explosion occurred on July 17, 1944, at
    the Port Chicago Naval Magazine in Port
    Chicago, California. Most of the dead
    were African-Americans and the incident
    sparked a mutiny over the dangerous
    conditions. As World War II was
    underway, disciplinary action was harsh
    and the incident continues to be a
    racial sore point. Inadequate attention
    to safe munitions handling, in terms of
    tools and training, led to the

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  14. The deadliest single-aircraft
    accident to date occurred in 1985
    with the crash of Japan Airlines
    Flight 123. The cause of the
    accident has been attributed to
    improper repairs following damage
    to the tail of the 747SR-46 in
    1978. A single metal plate with
    the a few more rivets could have
    saved 520 lives.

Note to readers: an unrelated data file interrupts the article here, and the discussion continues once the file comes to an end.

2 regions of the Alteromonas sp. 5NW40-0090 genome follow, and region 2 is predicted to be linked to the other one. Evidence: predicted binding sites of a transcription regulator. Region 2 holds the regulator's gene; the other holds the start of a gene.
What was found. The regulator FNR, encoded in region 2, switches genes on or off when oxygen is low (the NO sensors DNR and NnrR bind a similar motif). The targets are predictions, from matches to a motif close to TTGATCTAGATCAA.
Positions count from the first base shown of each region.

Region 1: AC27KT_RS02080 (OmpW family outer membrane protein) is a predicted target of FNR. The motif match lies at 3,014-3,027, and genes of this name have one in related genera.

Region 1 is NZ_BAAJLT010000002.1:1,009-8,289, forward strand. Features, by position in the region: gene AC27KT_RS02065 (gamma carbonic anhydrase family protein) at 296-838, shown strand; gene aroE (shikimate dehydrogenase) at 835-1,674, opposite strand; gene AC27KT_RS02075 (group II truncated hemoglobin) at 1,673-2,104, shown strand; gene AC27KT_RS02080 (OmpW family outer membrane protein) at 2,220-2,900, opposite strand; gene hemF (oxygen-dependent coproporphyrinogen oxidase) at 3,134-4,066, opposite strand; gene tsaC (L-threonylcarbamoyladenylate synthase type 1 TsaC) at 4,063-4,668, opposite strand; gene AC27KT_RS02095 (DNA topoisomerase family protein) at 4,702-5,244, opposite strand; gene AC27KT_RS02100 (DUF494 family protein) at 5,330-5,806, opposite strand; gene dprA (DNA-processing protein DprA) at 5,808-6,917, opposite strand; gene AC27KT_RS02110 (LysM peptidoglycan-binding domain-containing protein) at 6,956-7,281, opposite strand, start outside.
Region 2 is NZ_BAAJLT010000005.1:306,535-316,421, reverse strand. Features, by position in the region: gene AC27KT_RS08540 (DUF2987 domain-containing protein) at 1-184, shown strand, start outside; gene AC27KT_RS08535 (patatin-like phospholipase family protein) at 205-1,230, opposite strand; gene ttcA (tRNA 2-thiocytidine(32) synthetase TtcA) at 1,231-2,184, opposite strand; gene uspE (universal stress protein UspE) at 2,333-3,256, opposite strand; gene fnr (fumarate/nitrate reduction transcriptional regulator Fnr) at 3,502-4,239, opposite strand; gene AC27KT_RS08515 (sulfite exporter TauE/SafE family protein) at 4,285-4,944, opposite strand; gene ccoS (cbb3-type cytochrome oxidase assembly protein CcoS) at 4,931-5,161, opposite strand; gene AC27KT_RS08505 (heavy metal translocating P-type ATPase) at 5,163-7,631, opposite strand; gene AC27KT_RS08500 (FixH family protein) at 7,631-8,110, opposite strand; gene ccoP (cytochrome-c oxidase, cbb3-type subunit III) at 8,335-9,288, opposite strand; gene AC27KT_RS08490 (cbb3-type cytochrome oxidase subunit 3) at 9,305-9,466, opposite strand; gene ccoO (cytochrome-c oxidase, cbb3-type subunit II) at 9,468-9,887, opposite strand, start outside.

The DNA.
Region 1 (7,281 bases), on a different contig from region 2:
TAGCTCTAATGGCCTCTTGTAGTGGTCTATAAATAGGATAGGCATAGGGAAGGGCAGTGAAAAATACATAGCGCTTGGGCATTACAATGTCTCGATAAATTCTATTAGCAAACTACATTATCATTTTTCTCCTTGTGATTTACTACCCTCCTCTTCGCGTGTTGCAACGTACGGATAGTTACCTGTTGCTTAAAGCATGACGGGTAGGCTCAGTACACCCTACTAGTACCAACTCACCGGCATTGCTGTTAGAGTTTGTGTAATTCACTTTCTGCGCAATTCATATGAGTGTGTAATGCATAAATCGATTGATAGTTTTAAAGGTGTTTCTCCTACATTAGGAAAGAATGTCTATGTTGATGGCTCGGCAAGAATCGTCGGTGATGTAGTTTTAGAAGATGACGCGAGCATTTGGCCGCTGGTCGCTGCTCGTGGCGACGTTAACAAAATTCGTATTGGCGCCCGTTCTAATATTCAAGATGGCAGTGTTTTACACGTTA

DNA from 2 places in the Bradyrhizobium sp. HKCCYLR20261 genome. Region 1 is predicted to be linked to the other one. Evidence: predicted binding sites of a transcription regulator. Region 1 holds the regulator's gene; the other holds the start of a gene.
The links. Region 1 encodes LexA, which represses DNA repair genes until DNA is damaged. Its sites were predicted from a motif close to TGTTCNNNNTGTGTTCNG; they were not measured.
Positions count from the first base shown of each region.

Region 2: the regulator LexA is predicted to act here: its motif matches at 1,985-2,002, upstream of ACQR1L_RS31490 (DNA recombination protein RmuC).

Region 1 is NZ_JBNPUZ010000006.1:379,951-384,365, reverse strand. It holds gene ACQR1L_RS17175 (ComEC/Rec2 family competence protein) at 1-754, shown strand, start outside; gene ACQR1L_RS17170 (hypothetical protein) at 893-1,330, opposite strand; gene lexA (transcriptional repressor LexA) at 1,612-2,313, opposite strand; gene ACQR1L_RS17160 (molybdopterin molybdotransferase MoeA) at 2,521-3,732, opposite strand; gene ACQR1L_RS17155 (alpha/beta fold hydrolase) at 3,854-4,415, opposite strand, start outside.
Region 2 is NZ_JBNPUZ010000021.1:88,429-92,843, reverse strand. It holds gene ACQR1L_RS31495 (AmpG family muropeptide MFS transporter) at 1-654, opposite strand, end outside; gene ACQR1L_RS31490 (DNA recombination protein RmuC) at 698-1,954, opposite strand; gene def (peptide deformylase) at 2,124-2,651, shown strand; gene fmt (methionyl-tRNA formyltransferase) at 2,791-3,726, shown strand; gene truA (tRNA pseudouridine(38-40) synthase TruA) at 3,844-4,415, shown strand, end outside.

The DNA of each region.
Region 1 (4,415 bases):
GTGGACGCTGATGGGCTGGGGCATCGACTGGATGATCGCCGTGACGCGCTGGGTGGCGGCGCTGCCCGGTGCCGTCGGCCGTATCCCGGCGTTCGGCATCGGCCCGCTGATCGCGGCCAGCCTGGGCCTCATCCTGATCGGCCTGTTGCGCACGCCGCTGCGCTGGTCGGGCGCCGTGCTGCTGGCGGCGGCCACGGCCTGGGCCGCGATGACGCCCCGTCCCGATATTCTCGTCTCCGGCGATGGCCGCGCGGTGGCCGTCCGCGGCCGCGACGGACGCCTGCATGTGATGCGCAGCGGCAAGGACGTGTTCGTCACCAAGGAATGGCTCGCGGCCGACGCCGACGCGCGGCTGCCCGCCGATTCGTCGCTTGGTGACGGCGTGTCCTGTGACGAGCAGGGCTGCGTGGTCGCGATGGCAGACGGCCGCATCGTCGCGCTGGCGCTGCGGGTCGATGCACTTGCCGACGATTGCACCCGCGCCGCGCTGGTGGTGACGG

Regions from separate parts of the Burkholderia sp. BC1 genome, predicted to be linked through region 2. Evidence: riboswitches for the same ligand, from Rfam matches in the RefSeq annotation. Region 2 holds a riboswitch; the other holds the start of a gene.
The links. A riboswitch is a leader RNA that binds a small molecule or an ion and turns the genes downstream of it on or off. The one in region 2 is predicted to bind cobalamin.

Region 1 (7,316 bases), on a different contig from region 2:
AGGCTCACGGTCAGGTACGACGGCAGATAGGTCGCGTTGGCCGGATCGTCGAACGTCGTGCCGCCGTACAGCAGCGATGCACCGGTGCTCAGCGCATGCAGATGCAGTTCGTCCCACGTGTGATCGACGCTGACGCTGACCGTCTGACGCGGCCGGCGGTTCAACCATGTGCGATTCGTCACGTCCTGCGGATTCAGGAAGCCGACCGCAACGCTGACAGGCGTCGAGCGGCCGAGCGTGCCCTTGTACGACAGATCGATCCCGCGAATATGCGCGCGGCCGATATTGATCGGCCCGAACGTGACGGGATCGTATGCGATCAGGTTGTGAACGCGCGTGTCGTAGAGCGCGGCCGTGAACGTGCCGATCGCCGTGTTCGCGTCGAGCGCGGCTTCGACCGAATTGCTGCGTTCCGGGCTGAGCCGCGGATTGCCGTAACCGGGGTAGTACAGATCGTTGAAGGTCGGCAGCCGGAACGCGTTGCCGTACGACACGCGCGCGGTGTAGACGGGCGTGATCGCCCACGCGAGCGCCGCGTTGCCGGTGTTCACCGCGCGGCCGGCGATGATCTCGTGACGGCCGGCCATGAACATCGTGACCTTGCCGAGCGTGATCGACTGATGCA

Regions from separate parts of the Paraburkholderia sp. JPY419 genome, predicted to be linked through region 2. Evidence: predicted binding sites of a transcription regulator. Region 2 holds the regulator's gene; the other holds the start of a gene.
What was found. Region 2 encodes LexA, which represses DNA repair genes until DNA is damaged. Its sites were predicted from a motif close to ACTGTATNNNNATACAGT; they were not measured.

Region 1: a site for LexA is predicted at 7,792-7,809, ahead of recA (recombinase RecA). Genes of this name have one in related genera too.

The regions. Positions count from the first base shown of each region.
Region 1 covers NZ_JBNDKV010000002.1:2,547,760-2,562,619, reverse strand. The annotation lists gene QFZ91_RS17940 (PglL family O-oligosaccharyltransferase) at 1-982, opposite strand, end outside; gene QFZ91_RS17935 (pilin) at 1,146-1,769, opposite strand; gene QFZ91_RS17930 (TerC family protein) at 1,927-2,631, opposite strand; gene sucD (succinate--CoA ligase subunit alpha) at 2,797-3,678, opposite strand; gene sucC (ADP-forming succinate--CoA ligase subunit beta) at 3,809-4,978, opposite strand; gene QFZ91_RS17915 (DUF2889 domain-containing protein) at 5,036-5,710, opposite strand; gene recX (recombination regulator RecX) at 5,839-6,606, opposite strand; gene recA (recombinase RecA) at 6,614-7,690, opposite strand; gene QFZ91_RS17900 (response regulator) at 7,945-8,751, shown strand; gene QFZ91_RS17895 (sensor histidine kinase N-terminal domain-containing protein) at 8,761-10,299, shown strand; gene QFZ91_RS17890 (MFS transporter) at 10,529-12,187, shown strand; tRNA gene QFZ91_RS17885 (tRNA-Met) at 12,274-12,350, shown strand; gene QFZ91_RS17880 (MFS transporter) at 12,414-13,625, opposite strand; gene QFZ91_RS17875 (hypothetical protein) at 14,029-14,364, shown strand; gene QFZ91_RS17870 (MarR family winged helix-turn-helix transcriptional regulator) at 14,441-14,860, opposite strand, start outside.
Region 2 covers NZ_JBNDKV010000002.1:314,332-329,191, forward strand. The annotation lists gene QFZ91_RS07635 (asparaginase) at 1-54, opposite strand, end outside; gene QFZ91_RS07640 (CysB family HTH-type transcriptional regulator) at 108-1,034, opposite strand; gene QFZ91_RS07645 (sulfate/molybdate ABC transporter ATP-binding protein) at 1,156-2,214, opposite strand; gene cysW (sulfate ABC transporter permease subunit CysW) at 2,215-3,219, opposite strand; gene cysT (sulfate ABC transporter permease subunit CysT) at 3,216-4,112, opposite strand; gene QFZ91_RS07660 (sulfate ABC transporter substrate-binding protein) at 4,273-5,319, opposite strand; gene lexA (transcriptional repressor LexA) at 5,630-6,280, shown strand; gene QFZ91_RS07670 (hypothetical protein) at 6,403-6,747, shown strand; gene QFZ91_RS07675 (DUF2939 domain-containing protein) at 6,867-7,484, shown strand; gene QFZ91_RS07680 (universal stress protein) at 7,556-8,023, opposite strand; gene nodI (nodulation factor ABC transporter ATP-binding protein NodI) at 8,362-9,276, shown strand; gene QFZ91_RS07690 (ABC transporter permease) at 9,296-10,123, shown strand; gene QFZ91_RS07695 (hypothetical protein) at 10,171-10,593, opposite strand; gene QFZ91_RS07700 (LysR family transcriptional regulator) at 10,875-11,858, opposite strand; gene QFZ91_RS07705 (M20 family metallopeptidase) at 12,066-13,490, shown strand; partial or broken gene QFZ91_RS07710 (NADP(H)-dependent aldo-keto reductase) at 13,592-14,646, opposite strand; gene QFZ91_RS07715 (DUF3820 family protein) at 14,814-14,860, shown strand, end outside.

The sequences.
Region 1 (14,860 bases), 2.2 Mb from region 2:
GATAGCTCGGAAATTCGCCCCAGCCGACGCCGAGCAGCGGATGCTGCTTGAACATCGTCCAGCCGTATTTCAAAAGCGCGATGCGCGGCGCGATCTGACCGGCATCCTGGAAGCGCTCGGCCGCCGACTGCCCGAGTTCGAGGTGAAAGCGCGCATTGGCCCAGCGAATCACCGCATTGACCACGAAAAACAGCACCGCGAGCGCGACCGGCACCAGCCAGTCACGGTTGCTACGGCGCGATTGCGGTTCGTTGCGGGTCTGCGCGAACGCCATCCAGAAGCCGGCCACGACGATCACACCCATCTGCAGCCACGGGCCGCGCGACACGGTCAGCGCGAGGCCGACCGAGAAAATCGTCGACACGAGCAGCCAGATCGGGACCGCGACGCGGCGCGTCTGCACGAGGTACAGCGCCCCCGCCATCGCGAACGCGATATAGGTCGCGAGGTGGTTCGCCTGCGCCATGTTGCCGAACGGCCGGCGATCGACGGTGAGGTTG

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  15. • http://www.goodplanet.info/eng/Society/Disaster/Technological-disasters
    • http://www.informationweek.co.uk/11-epic-technology-disasters/
    • http://en.rian.ru/infographics/20110128/162352749.html
    • http://clikhear.palmbeachpost.com/wp-content/uploads/2011/07/challengerexplode.jpg
    • http://didyouknowarchive.com/wp-content/uploads/2012/07/titanic-anniversary-3-that-which-
    • http://bigbluetechnews.files.wordpress.com/2009/11/titanic-sinking.jpg
    • http://upload.wikimedia.org/wikipedia/commons/5/5a/Banqiaomap.png
    • http://cerch.org/wp-content/uploads/2011/02/Seveso-masks.jpg
    • http://outnow.ch/Media/Movies/Bilder/2005/Gambit/movie.fs/01.jpg
    • http://www.thetimes.co.uk/tto/multimedia/archive/00144/T2_Chernob_01_144384b.jpg
    • http://chernobylgallery.com/wp-content/uploads/2013/02/Chernobyl-Disaster-October-86-
    • http://www.bhopalonline.org/place_of_tourist/Bhopal-Union_Carbide_2.jpg
    • http://www.nps.gov/poch/images/20090501184941.jpg
    • http://upload.wikimedia.org/wikipedia/commons/1/17/Portchicago.jpg